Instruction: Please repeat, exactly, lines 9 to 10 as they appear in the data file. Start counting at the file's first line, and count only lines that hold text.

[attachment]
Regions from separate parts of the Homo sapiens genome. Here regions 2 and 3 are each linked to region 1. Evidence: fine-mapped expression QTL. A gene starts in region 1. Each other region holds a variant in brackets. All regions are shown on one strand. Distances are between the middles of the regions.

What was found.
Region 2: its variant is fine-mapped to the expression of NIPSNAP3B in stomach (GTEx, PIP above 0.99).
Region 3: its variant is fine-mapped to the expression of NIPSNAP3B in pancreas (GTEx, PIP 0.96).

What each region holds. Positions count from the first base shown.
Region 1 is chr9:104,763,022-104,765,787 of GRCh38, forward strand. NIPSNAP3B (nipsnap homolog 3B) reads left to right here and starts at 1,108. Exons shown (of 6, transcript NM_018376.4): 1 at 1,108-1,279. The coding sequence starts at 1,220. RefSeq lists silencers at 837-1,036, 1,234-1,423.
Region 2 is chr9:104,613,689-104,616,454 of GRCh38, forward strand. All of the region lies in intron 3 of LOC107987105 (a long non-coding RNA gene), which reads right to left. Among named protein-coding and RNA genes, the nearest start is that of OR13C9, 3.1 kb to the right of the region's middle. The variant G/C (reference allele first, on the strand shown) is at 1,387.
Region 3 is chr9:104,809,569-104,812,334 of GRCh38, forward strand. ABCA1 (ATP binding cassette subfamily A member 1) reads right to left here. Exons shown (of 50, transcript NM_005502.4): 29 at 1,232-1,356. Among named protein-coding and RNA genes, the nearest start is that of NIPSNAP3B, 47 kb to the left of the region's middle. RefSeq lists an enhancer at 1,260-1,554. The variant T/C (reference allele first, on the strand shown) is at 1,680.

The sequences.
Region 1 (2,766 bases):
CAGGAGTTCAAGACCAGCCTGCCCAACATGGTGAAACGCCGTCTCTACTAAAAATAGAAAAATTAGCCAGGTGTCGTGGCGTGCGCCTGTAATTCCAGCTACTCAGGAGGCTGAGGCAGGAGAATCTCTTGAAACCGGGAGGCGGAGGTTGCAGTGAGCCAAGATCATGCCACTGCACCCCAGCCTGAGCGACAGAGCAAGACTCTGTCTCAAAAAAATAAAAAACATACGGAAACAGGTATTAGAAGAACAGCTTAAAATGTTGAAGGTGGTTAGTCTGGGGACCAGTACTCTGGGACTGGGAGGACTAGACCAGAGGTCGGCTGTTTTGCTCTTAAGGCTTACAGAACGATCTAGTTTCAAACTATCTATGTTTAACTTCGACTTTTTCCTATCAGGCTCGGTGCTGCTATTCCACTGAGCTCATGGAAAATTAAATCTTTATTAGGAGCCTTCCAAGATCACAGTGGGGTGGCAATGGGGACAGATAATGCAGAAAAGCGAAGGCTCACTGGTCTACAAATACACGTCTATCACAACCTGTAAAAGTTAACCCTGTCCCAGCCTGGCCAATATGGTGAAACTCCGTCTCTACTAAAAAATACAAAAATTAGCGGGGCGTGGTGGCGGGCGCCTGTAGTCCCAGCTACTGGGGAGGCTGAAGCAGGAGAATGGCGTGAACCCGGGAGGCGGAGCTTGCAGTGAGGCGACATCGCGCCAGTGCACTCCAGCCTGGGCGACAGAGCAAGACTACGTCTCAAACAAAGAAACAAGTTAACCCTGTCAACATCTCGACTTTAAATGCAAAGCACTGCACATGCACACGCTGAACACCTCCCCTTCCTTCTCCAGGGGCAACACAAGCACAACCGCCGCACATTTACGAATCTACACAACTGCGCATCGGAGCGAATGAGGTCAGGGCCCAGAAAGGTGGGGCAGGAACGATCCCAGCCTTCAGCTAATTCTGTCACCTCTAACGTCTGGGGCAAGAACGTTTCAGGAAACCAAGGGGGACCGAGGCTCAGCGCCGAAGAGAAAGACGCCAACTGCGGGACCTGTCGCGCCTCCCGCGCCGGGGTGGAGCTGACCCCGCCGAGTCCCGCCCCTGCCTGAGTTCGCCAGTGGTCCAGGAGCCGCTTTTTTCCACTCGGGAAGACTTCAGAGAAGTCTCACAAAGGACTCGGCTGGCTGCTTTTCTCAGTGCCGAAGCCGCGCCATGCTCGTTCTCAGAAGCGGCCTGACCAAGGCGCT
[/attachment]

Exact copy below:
The sequences.
Region 1 (2,766 bases):